Friday, May 29, 2009

Copyright Future: Copyright Freedom conference 2009 - central themes

Some of the central themes and key points to come out of the conference were:

[Note - these are my notes and paraphrasing, not direct quotes]
  • Australia has typically followed UK and US movements in copyright law, often to our detriment. However, in some areas we are able to make independent copyright laws without offending international law (e.g. we could advocate for compulsory licensing of material for developing countries or for a thorough explanation of the Berne 3 step test). But will we do it? - Benedict Atkinson
  • The Berne three step test may have been interpreted wrongly - the steps, "do not conflict with a normal exploitation of the work" and "do not unreasonably prejudice the legitimate interests of the rights holder", are not necessarily as broad as we think, and normal exploitation and legitimate interests do not always have to mean monetary compensation. Authors have many different interests in their work. Maybe we should think about them - Professor Susy Frankel
  • We need to get our minds around the true justification of copyright law, and the true interests of creators. These are often different to what the closed-access and permission-based model would have us think - Professor Adrian Sterling and many other conference delegates
  • Professor Adrian Sterling suggested a motto for the conference - "Easy Access; Easy Licensing"
  • The Hon. Michael Kirby amended this to "Easy Access; Justifiable Licensing"
  • We are creating a generation of criminals ("copyright pirates") in our kids, who are used to downloading things from the internet and don't see why this shouldn't be allowed - we need to find a solution that prevents our children from being "criminals". We need to do this in such a way that copyright is still respected, because otherwise we run the risk of revolution - having our children revolt against copyright law and call for its abolition - Professor Lawrence Lessig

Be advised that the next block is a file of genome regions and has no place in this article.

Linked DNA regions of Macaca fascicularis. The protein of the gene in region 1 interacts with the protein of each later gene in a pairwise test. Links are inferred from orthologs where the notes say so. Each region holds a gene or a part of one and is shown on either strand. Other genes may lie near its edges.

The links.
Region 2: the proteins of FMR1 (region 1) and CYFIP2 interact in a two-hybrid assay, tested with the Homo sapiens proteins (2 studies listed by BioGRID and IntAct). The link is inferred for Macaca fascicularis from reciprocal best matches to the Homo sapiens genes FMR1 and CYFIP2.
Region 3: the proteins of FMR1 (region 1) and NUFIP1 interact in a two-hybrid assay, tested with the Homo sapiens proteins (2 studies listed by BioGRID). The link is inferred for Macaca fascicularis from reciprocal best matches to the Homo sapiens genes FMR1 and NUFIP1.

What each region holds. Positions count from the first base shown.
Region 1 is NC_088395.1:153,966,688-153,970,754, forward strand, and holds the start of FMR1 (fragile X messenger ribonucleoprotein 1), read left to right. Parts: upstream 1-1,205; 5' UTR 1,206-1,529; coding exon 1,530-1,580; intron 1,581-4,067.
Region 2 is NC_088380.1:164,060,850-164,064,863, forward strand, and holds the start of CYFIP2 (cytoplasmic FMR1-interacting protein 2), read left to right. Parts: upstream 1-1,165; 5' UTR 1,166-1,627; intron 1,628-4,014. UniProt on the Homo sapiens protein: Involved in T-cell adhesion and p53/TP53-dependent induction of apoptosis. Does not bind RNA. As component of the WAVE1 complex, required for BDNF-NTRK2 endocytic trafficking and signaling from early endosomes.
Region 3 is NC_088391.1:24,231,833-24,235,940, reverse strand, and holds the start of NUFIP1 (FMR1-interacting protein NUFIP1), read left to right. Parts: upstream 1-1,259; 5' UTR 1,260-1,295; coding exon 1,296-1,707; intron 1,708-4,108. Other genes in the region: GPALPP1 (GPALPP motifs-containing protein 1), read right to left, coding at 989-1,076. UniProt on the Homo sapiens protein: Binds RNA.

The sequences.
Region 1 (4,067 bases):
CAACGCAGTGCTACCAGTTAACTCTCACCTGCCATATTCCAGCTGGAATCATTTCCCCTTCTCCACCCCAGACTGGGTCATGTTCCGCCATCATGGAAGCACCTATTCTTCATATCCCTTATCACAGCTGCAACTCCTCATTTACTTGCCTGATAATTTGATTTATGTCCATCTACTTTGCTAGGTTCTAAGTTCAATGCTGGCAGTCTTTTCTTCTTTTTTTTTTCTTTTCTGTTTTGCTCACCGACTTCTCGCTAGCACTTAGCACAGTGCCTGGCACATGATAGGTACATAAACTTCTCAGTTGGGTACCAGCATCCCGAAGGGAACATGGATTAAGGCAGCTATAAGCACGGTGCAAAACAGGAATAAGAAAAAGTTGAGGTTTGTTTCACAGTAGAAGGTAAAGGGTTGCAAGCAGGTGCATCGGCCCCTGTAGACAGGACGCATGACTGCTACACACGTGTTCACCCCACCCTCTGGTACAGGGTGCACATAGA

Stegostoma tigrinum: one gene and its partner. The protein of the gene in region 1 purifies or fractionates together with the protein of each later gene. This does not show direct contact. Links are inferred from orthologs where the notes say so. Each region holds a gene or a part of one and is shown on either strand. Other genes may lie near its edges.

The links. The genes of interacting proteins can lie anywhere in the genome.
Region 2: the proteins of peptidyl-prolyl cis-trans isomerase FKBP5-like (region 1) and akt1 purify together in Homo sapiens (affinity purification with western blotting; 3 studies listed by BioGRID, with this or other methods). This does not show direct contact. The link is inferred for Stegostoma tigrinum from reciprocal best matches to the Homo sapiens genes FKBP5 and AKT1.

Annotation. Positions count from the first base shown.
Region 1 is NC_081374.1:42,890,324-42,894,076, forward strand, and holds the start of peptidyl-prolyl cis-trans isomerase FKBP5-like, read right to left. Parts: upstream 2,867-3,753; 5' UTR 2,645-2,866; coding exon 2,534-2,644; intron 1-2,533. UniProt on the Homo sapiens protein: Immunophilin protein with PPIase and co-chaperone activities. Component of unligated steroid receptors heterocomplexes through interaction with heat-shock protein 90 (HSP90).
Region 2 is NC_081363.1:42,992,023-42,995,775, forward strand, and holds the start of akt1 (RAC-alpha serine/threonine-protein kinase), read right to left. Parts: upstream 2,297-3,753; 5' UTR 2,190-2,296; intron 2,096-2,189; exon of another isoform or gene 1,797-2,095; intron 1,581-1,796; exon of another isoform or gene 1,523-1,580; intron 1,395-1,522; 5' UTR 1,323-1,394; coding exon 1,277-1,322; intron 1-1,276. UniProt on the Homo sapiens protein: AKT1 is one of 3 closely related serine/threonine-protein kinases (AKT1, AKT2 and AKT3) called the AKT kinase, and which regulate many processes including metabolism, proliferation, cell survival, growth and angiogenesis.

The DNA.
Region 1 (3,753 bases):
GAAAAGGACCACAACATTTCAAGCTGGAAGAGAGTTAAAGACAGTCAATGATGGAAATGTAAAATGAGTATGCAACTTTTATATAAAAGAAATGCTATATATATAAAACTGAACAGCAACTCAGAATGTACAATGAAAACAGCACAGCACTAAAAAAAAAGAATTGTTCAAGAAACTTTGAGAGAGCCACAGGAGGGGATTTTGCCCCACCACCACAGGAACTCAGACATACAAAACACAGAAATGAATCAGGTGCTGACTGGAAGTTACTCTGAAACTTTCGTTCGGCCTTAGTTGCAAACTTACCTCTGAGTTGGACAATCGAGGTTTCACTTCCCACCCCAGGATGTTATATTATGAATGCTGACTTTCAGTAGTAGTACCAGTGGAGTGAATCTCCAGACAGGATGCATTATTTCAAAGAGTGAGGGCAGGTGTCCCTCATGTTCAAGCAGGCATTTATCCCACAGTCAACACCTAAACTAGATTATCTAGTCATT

• In the digital environment, we need to give up our obsession with "the copy". In an online environment, everything is a copy. Therefore, under the current copyright system, nothing can be done without permission and usually the payment of a fee. This is unsatisfactory. We need to focus on meanigful use as the reason for giving rise to the operation of copyright law requiring permission and/or payment - Professor Lawrence Lessig
  • We need to consider the cultural impact of copyright law, particularly for indigenous persons - Maroochy Barambah, Ade Kukoyi and Professor Susy Frankel
  • The key to innovation is information flows, especially within government and the public sector. To enable this, we need to free up copyright in public sector materials - Dr Terry Cutler
  • We need to look for new models of copyright and revenue-generation from copyright. One such model may be a benefit-sharing model, rather than a fee-based model - Professor Brian Fitzgerald
  • We need to rethink nearly everything we know about copyright law. We need to recognise that the idea/expression dichotomy is problematic. We need to recognise that users are situated within cultural and material spaces and limits and they use creative material in many, many different ways. We should acknowledge that copyright plays a relatively small role in the creative process, and that often creativity relies on the interplay between whatever is available and familiar (mass culture) and "play" or "serendipity". Copyright serves goals that are primarily economic and which promotes predictability. This is important because it enables the production of mass culture. But the focus on economic fixity can frustrate the creative process of situated users. There needs to be logical gaps in the law to permit play, serendipity and freedom - Professor Julie Cohen
[Update: my colleague, Elliott Bledsoe, has done what I could not and blogged pretty much the entire conference. See the "Creative Commons Through the Looking Glass" blog]

1 comment:

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